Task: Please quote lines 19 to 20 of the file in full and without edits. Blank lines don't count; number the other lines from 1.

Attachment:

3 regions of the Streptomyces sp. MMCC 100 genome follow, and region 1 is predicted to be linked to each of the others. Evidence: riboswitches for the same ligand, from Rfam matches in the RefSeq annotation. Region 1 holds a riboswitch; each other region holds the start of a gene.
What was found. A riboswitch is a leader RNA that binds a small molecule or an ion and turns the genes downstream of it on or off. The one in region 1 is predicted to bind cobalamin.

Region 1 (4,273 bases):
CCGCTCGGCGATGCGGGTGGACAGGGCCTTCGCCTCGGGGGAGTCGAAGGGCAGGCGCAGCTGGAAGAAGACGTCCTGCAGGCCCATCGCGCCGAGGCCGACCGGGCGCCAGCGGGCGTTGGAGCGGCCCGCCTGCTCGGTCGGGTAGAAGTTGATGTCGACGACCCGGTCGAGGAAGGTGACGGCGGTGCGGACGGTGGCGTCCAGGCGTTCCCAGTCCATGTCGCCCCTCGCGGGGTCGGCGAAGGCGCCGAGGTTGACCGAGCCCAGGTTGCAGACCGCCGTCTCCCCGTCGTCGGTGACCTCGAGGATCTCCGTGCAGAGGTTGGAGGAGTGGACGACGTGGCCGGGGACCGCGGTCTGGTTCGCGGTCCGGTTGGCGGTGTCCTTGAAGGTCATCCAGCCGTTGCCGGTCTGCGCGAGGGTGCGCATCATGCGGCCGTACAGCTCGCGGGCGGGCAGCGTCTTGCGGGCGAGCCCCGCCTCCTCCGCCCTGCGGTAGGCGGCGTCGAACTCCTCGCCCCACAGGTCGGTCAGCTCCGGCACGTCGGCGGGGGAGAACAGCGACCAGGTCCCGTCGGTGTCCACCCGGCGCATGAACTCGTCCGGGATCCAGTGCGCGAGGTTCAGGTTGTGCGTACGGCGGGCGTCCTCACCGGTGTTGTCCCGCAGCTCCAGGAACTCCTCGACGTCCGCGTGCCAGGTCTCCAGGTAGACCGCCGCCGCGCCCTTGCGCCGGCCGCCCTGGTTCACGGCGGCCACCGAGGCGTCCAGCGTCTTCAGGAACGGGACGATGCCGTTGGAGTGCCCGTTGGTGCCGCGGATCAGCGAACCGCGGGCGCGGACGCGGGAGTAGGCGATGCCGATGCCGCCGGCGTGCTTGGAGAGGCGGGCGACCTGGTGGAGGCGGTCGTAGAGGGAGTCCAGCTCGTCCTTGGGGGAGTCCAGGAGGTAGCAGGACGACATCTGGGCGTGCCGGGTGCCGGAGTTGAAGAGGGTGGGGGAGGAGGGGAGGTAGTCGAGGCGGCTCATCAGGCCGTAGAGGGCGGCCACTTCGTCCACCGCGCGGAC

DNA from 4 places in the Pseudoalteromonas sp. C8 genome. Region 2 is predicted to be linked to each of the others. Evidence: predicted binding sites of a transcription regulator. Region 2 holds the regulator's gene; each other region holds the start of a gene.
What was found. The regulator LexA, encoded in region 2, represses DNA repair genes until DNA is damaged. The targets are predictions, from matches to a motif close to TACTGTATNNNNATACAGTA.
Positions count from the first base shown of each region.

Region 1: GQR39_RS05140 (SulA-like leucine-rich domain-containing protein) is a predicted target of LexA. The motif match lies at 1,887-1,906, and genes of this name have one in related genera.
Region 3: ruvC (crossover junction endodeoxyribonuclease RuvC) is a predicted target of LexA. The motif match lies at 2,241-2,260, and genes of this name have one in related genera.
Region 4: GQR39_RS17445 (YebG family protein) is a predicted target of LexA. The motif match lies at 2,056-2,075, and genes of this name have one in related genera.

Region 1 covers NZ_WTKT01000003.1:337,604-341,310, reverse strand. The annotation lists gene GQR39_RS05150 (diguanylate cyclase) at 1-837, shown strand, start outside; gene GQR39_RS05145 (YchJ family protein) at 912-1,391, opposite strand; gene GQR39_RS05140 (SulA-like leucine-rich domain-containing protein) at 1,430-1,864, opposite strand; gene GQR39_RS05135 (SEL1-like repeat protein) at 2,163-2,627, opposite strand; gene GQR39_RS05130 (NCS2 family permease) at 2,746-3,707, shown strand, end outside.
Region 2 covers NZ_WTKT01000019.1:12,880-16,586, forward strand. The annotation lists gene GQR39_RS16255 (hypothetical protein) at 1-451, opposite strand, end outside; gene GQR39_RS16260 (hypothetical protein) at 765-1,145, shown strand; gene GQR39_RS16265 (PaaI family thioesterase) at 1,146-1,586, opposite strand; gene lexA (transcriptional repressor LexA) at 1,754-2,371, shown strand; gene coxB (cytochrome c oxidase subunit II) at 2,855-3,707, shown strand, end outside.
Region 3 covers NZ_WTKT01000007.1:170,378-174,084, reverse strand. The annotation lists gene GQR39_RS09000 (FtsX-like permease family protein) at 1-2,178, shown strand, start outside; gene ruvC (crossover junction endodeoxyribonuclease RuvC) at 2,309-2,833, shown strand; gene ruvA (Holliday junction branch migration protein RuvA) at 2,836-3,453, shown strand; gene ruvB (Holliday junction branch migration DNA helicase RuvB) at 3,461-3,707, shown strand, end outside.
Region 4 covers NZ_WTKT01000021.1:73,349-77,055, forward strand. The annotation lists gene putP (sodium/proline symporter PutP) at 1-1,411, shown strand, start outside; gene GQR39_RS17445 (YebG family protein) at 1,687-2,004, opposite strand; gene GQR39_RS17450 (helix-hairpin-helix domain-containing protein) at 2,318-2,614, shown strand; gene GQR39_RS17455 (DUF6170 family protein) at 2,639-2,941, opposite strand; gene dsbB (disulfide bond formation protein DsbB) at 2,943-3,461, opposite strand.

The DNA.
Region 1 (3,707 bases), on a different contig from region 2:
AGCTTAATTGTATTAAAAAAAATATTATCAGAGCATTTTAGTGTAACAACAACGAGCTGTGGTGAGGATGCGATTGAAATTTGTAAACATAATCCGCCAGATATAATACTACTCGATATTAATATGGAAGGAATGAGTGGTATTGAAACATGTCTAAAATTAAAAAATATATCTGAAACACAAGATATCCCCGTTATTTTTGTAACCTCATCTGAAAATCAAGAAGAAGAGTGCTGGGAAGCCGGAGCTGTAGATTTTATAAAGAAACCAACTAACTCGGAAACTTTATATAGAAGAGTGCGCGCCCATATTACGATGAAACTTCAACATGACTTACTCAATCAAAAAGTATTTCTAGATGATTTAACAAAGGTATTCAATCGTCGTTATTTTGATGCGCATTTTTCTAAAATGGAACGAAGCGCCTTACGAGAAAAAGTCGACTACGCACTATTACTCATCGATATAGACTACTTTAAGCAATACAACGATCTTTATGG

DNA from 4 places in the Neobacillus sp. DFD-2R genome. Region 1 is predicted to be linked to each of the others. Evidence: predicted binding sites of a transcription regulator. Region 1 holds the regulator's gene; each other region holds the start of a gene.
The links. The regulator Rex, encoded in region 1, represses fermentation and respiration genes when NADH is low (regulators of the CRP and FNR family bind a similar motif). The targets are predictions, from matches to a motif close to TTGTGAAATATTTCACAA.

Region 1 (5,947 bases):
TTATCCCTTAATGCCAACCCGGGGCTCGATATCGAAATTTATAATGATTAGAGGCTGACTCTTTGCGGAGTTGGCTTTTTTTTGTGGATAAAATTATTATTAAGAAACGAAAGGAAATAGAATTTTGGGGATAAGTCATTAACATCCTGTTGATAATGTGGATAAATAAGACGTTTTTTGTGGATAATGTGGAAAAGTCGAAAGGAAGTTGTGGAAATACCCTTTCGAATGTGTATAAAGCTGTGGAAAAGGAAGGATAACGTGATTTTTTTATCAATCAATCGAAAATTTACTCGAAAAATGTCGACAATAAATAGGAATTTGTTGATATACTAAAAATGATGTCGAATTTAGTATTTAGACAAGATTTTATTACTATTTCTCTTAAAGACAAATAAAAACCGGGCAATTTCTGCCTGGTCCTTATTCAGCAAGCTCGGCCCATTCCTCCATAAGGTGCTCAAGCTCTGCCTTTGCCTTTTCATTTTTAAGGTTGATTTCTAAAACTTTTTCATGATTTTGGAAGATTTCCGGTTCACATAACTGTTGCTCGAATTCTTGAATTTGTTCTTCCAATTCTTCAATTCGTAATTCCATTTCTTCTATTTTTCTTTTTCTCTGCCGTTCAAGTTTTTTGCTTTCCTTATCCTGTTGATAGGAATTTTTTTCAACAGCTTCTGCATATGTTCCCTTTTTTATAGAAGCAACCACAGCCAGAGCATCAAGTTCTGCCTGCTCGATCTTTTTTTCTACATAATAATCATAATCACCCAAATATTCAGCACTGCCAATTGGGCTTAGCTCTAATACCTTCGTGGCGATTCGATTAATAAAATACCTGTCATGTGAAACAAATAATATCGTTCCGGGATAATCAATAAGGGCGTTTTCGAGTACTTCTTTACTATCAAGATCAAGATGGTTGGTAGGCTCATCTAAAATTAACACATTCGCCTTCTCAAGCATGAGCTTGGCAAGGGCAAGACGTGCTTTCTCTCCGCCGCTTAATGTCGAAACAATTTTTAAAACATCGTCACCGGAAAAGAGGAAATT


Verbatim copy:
The links. The regulator Rex, encoded in region 1, represses fermentation and respiration genes when NADH is low (regulators of the CRP and FNR family bind a similar motif). The targets are predictions, from matches to a motif close to TTGTGAAATATTTCACAA.

Region 1 (5,947 bases):